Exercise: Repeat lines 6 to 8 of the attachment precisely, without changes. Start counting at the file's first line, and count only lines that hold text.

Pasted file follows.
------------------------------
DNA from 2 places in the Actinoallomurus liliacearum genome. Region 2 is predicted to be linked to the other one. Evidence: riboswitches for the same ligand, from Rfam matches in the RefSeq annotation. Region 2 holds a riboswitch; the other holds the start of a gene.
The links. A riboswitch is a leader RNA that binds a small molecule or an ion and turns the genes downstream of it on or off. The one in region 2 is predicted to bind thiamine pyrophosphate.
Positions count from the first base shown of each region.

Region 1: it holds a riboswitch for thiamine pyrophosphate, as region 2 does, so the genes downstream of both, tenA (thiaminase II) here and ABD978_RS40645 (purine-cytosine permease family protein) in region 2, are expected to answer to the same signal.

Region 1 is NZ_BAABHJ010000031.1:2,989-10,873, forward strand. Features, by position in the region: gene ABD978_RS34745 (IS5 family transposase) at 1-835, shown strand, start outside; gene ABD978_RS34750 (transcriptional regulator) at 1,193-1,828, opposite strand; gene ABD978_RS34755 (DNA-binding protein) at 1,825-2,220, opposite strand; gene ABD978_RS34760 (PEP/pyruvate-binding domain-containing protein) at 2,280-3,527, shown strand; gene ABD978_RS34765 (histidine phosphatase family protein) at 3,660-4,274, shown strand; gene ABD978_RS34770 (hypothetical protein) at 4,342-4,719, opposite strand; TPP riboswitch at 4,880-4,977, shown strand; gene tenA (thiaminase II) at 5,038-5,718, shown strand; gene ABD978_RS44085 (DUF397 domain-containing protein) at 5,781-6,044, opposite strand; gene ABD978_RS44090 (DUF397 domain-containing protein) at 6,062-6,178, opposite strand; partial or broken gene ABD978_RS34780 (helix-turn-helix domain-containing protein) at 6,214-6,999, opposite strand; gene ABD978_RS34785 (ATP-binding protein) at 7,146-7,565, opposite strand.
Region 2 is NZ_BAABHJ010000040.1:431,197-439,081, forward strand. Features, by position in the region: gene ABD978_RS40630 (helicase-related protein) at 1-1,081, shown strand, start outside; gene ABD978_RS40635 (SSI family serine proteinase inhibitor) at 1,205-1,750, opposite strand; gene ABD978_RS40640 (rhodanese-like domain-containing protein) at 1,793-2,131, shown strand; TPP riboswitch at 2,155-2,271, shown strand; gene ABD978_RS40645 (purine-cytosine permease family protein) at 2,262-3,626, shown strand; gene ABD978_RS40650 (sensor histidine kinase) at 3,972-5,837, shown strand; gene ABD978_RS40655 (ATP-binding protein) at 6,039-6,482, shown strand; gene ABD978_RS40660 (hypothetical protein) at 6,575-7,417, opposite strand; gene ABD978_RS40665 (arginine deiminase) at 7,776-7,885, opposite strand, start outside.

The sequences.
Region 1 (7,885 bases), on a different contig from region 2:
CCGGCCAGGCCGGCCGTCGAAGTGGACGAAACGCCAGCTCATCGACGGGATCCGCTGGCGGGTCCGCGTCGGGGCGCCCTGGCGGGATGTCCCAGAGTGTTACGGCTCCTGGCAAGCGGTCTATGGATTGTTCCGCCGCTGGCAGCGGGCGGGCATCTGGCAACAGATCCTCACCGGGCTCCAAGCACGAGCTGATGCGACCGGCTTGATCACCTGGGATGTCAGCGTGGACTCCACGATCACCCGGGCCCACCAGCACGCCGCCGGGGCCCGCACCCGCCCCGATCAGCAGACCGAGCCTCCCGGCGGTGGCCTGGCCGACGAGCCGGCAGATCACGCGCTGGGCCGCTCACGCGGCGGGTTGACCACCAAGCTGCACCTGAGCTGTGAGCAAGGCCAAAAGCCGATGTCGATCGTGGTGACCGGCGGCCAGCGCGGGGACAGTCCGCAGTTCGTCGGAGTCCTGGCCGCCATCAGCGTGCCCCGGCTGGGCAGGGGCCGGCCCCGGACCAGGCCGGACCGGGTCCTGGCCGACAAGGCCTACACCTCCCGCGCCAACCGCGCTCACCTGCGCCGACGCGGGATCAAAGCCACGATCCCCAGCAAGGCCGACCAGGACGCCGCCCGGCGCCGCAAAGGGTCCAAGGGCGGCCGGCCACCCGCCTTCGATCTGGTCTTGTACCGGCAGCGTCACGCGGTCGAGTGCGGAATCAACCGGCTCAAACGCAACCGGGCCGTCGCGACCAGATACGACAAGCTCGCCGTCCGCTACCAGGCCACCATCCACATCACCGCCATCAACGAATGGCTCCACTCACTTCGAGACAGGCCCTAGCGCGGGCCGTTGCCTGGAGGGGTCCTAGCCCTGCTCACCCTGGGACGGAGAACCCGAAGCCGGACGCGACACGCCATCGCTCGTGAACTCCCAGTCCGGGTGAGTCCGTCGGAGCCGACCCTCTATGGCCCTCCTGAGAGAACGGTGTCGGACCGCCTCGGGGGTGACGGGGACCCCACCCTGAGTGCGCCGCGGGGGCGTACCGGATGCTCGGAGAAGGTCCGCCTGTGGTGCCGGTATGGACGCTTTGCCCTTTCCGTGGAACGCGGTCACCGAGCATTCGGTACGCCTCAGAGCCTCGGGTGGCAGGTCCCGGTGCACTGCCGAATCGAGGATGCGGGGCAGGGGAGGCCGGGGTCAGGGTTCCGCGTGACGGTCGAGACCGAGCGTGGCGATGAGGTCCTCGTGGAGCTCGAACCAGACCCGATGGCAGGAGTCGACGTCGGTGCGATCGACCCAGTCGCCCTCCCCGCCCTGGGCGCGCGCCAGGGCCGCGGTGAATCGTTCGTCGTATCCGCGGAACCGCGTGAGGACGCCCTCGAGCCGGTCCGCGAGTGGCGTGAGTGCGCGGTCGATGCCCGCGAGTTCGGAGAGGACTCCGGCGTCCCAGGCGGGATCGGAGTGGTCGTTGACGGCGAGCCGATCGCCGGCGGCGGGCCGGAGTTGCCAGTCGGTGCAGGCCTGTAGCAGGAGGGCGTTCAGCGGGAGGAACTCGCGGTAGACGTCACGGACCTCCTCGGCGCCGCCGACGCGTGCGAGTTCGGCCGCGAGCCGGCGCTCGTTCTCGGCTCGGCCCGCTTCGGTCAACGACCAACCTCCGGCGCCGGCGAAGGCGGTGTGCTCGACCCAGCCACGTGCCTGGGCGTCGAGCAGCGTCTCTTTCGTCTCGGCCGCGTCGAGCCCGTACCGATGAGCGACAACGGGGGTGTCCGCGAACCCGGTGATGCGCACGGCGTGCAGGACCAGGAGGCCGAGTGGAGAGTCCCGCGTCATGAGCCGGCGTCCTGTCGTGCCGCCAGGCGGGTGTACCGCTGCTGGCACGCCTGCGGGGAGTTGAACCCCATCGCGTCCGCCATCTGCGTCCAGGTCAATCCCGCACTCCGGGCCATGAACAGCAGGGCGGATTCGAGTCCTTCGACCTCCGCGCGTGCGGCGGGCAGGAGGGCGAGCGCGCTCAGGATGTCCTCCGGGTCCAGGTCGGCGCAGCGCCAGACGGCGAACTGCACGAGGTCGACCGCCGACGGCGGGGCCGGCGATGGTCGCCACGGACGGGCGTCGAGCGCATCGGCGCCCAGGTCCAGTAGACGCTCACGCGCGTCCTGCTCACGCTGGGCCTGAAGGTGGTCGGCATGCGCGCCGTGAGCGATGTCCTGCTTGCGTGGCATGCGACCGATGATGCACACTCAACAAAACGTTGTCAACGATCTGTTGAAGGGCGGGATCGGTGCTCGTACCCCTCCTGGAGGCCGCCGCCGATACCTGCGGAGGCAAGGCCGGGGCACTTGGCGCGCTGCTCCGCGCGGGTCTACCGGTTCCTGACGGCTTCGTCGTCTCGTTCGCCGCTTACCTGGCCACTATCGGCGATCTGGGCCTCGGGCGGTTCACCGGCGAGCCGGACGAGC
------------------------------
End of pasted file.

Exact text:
Region 2 is NZ_BAABHJ010000040.1:431,197-439,081, forward strand. Features, by position in the region: gene ABD978_RS40630 (helicase-related protein) at 1-1,081, shown strand, start outside; gene ABD978_RS40635 (SSI family serine proteinase inhibitor) at 1,205-1,750, opposite strand; gene ABD978_RS40640 (rhodanese-like domain-containing protein) at 1,793-2,131, shown strand; TPP riboswitch at 2,155-2,271, shown strand; gene ABD978_RS40645 (purine-cytosine permease family protein) at 2,262-3,626, shown strand; gene ABD978_RS40650 (sensor histidine kinase) at 3,972-5,837, shown strand; gene ABD978_RS40655 (ATP-binding protein) at 6,039-6,482, shown strand; gene ABD978_RS40660 (hypothetical protein) at 6,575-7,417, opposite strand; gene ABD978_RS40665 (arginine deiminase) at 7,776-7,885, opposite strand, start outside.

The sequences.
Region 1 (7,885 bases), on a different contig from region 2: